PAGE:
Investigations to rule CKD in or out are often started in response to the cat being presented with clinical signs that the owner has noticed, or after abnormalities are detected on routine monitoring tests. Routine “wellness checks” are encouraged for senior cats once they reach between 7 and 10 years of age at intervals of six months, and it is recommended that a physical examination and haematology, biochemistry, urinalysis, total thyroxine (T4) and blood pressure measurement is included (Pittari et al., 2009). This may help to detect CKD at an earlier stage for many cats, as they often appear well despite suffering from underlying diseases. In addition, owners may attribute clinical signs in older cats solely to ageing. Clinical signs in these patients include polyuria, polydipsia, weight loss, anorexia and lethargy among others (Reynolds and Lefebvre, 2013).
Clinical signs are important factors when considering the likelihood of a patient having CKD. A study by Green et al. (2014) found that the likelihood of a patient having CKD increased when cats had lost 10 percent or more of their body weight in the previous 6 to 12 months. The same study found that periodontal disease, cystitis, dehydration or anaesthesia occurring in the previous year were also associated with an increased likelihood of CKD, which should prompt investigation to rule CKD in or out in those patients.
When considering investigations for these patients, the diagnosis of early CKD is difficult; there is no accurate biomarker that exists for renal function. Methods that directly measure glomerular filtration rate are not widely available and a diagnosis is usually achieved using a combination of blood testing and urinalysis. Even then, interpretation of these tests can be challenging (Sparkes et al., 2016).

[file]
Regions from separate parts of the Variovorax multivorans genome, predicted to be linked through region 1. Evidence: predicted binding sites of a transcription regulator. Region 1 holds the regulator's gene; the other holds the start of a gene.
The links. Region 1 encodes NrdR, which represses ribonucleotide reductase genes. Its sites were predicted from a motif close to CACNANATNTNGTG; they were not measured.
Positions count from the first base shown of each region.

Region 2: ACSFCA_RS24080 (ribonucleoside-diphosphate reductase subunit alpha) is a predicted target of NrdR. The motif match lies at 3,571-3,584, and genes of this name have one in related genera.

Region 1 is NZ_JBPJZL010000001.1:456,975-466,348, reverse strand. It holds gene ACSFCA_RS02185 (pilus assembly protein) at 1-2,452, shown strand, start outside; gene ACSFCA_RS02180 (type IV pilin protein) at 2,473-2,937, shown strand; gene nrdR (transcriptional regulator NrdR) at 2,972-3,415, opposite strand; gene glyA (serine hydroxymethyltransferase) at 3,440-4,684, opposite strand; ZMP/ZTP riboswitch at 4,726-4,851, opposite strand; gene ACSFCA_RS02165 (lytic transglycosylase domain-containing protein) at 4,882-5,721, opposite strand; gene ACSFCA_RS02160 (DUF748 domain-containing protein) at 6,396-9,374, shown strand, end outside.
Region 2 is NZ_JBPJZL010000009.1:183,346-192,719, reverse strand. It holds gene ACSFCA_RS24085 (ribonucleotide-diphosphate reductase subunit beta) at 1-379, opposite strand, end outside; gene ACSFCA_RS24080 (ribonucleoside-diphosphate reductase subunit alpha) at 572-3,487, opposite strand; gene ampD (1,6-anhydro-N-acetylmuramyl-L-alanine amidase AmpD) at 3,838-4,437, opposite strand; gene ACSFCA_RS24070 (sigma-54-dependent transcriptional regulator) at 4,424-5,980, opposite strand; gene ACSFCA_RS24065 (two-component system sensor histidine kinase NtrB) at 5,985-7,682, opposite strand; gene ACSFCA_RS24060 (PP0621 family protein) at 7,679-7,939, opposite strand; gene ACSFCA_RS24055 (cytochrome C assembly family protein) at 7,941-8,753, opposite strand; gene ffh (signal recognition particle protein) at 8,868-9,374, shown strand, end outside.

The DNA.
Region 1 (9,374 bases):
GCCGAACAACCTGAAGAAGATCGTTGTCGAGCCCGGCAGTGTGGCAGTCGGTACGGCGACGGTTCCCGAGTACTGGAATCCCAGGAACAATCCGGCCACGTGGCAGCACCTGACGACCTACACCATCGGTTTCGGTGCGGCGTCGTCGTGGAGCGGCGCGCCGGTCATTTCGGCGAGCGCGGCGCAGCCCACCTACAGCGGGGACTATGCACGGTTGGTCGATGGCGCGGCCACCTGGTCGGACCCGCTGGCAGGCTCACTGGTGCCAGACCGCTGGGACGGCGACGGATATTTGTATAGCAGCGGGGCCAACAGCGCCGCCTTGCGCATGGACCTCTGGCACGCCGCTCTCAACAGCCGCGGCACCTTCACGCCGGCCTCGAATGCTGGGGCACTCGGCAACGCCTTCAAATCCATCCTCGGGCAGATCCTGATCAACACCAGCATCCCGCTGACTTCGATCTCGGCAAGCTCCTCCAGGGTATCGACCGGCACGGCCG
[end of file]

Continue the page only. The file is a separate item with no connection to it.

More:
Creatinine is widely used to aid diagnosis of renal disease in cats alongside other diagnostic tools including urinalysis. It is produced by muscle and filtered by the glomerulus, although not reabsorbed. This means it is not as affected by pre-renal causes, such as dehydration, unlike urea. However, the interpretation of creatinine is not without challenge. Because creatinine is produced by muscle, muscle mass can affect creatinine levels and should be considered when interpreting creatinine values (Braun et al., 2003). In addition, approximately 75 percent of renal filtering capacity can be lost before elevations in creatinine and urea are seen on serum biochemistry (Finco et al., 1995), so detecting CKD early on is challenging. Indeed, the IRIS staging criteria (2019) indicates that a cat with stage 1 or 2 CKD may have a normal serum creatinine, and to diagnose these earlier stages of renal disease other diagnostics should be considered.
Identifying an SDMA that is persistently elevated above 14 μg/dl, proteinuria or other findings including abnormal histopathology results from a renal biopsy may raise suspicion of underlying CKD. Measuring SDMA is a relatively new test that has become available over the last few years and shows promise in identifying CKD in cats at an earlier stage. Concentrations of SDMA have been shown to increase up to 17 months before serum creatinine (Hall et al., 2014), therefore it has a place in aiding diagnosis in cases where creatinine is not elevated but CKD is suspected. SDMA can also be of use in Birman cats, which have been shown to have physiologically high creatinine levels, to avoid over-diagnosing CKD in this breed (Paltrinieri et al., 2018).
Urinalysis is of great importance in the diagnosis of CKD and is recommended for use alongside biochemical tests during investigation of these patients. Detecting the presence of proteinuria is also useful in the early diagnosis of CKD in cats, and the UPC has been shown to be associated with survival in cats (Syme et al., 2006; King et al., 2007).
The early detection of CKD in cats can be difficult, although advancements have been made recently that increase the likelihood of detecting CKD at earlier stages, including the availability of SDMA analysis. A thorough clinical history, along with regular assessments of those cats most at risk of developing CKD, is recommended. Once diagnosis is achieved, CKD should be staged and substaged to appropriately tailor treatment, and appropriate therapeutic interventions should be instigated early in the course of CKD.